Dr. Allan B. Okey, Professor Emeritus, Department of Pharmacology and Toxicology, University of Toronto and dioxin-toxicity expert, presented a seminar at NCTR on November 27 titled: “The Rat that Wouldn’t Die: Using Genetics and Gene Expression to Identify Pathways of Dioxin Toxicity.” The direct causal events leading to dioxin toxicity certainly involves the aryl hydrocarbon receptor (AHR) and AHR-mediated dysregulation of gene expression. The differences in sensitivity to toxicity and to type of toxic outcome that result from exposure to dioxin and dioxin-like chemical exposure is highly variable across animal species; humans by comparison are less sensitive. Furthermore, 30 years of study in multiple laboratories using traditional toxicology and pharmacodynamic methods have not resolved this mystery. Dr. Okey’s research group currently utilizes a systems biology approach to examine the different toxicological outcomes. The approach combines dioxin-sensitive and dioxin-resistant animal models in traditional breeding paradigms and the new genomics analysis to dissect the mystery. The results are mapping AHR-mediated gene expression in a variety of biological systems and are identifying which dysregulated genes underlie specific forms of dioxin toxicity. It was noted that similar approaches could be, or are, in use to predict adverse outcomes in the development of therapeutic agents that rely on preclinical animal data to predict adverse events in humans.


Intercenter Research Communication
The National Center for Toxicological Research Division of Microbiology Director, Dr. Carl E. Cerniglia, presented a seminar on December 6 to the Center for Veterinary Medicine (CVM) Staff College titled "The Effect of Veterinary Antimicrobial Agents in Food on the Human Intestinal Microbiota.” Dr. Cerniglia addressed the current issues that must be considered to evaluate the safety of veterinary drugs used in food animals for potential human health risks. Dr. Cerniglia also discussed the research collaboration with CVM scientists that led to the harmonized approach described in FDA Guidance 159 to determine the safety evaluation and risk assessment of antimicrobial agent residues in foods.

Critical Path — NCTR Operant Test Battery (OTB)
Dr. Merle Paule, Director, Division of Neurotoxicology, presented an invited lecture titled “Interspecies Comparisons of Cognitive Function: Biomarkers of Neurotoxicity and Relevance for Juvenile Studies,” at the Second Annual Juvenile Toxicity Symposium held in Belgium on November 29-30. The lecture focused primarily on the use of the nonhuman primate model in studies of drug effects on brain function and engaged intense discussion as attendees grappled with the conduct of preclinical studies most relevant to human pediatrics. The model exemplified how NCTR OTB can be used for identical behavioral assessments across species, including children, to allow for the objective, quantitative assessment of complex brain functions that include learning, short-term memory, time perception, motivation, and visual discrimination.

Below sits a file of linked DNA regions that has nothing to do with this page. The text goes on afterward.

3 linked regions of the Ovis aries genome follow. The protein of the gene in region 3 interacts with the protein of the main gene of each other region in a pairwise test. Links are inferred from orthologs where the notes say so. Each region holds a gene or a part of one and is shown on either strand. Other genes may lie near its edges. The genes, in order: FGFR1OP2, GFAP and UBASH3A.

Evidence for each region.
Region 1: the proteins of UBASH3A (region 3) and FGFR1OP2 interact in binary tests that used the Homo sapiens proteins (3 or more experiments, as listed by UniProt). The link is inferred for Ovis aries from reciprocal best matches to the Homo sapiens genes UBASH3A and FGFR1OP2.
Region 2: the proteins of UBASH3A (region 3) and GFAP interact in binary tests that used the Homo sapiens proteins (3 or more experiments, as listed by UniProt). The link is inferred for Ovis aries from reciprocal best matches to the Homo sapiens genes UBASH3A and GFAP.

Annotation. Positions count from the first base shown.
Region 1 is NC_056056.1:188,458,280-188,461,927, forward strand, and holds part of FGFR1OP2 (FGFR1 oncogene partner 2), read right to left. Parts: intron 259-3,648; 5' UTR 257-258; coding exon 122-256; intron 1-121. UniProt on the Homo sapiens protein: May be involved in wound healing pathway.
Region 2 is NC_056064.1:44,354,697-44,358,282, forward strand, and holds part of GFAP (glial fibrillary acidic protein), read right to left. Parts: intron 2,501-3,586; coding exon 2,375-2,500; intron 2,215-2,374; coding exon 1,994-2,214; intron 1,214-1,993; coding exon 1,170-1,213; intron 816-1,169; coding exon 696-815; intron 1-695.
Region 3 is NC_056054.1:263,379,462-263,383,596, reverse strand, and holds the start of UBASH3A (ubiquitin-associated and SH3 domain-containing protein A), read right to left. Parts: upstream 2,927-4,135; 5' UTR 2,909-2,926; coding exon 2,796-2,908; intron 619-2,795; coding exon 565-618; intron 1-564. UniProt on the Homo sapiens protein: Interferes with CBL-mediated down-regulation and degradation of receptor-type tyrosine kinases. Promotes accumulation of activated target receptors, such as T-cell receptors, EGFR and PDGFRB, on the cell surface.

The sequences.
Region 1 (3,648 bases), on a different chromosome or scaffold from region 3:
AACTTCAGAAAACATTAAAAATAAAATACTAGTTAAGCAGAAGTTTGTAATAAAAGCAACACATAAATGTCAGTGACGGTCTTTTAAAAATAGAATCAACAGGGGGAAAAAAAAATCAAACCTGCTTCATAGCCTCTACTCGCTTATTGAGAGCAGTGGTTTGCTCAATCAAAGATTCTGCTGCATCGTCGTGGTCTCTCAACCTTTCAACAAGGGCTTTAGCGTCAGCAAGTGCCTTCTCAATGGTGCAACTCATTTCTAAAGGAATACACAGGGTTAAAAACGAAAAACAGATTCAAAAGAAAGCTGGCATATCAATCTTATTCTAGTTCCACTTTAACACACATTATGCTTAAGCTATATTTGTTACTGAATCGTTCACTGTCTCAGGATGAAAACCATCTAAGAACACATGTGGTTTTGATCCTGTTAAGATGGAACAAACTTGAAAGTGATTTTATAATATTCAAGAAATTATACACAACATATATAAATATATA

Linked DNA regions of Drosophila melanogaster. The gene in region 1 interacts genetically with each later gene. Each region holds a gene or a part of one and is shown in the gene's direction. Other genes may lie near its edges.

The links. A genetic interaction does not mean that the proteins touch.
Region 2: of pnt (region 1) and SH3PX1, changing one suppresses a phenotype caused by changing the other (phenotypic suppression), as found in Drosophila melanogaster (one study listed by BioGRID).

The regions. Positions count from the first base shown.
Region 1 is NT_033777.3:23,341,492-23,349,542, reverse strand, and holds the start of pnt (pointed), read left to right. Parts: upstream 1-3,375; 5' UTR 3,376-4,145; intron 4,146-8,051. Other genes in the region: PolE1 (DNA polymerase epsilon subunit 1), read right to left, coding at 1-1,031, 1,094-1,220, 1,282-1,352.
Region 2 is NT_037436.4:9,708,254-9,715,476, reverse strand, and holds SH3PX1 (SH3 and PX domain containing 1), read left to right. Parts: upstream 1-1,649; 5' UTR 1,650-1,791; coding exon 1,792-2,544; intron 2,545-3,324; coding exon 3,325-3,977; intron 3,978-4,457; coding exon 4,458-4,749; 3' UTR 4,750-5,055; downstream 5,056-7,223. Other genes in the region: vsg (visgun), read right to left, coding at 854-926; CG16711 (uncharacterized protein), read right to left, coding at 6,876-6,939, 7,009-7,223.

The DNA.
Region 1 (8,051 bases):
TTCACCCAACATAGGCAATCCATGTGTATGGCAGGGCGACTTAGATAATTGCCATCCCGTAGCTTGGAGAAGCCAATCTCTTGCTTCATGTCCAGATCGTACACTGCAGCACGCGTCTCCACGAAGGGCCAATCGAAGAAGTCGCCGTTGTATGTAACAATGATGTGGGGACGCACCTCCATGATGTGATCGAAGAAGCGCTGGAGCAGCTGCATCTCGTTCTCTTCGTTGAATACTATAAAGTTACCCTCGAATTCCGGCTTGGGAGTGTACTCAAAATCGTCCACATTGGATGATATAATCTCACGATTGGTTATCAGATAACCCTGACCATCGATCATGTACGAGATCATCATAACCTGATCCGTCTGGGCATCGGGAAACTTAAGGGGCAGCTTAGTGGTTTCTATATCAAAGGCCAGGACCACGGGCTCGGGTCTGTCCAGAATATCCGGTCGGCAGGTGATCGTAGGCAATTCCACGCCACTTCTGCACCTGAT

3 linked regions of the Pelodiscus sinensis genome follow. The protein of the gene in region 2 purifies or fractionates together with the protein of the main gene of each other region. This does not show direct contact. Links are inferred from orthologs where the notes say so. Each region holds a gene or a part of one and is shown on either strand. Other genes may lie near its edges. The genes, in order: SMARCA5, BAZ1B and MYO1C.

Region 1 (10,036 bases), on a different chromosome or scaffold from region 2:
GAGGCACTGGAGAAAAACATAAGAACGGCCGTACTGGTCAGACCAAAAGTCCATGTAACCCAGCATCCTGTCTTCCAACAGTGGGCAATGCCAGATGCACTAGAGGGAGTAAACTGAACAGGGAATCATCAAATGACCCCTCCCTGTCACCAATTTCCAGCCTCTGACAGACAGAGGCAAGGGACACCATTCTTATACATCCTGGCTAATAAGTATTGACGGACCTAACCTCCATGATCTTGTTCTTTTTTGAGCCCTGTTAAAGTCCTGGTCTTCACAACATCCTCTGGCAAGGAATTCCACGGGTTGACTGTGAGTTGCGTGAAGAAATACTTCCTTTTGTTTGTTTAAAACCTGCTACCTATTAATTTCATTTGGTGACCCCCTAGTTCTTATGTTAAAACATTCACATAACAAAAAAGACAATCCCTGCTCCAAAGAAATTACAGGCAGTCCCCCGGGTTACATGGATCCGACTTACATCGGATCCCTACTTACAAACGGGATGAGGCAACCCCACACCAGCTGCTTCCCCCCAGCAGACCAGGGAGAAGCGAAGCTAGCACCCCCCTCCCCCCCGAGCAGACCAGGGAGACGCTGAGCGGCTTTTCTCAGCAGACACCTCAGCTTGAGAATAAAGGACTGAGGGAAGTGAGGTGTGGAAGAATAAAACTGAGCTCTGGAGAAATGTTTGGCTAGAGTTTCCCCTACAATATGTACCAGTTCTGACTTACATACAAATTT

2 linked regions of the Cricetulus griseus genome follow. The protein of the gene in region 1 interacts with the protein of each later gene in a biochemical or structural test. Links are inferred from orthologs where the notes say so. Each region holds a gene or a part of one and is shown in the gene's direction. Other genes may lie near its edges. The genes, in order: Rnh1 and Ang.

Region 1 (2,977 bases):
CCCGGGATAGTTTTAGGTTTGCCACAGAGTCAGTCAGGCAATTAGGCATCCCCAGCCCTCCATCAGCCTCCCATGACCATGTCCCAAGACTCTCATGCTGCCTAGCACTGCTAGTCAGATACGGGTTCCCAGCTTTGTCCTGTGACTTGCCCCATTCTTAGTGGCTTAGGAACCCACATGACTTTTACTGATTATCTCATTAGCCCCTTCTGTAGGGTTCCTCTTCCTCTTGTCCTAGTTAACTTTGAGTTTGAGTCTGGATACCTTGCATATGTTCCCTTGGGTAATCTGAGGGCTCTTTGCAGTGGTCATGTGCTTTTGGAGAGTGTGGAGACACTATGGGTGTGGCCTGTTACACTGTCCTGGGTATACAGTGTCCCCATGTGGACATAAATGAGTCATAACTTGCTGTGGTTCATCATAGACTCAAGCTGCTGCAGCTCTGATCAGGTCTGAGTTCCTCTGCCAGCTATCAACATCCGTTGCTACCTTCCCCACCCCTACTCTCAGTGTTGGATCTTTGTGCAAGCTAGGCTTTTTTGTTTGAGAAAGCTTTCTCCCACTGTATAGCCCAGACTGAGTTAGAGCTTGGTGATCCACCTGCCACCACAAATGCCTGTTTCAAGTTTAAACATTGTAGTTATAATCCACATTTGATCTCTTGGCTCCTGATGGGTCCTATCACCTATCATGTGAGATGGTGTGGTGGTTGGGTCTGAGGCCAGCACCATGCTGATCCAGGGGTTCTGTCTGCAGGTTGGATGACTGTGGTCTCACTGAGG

These discussions continue and will be revisited when Dr. Paule presents an invited lecture titled "Critical Contributions of Primate Models for Biopharmaceutical Drug Development" at the upcoming 17th Münster Primate Symposium held in Germany in April 2008. NCTR's Division of Neurotoxicology has long been known for its state-of-the art nonhuman primate studies, particularly in the area of drug effects on complex brain function and particularly during early development through adolescence.

Critical Path — New Methods to Evaluate Clinical Outcomes
The biostatisticians in the Division of Personalized Nutrition and Medicine, NCTR, have developed a novel classification tool (i.e., classification algorithm) to address the statistical challenge that arises in most clinical studies where huge sets of measurements are gathered on relatively few clinical trial participants. If not carefully considered, analysis of high-dimensional data of this type can easily generate models that do not predict the correct treatment strategies. The newly developed algorithm was used to analyze genomic data sets obtained from lymphoma patients and lung cancer patients to distinguish disease subtypes for optimal treatment and to analyze genomic data obtained from breast cancer patients to identify patients most likely to benefit from adjuvant chemotherapy after surgery. The performance of the proposed algorithm is consistently highly ranked compared to the other classification algorithms. A description of this algorithm has been published in Artificial Intelligence in Medicine (Vol. 41, pp. 197–297, 2007).

While much work remains to test and use these and other algorithms for clinical practice, the statistical classification method for individualized treatment of diseases developed is expected to play a critical role in developing safer and more effective therapies that replace one-size-fits-all treatments. 

For more information about this algorithm, contact Dr. Jim Chen of the Division of Personalized Nutrition and Medicine, NCTR.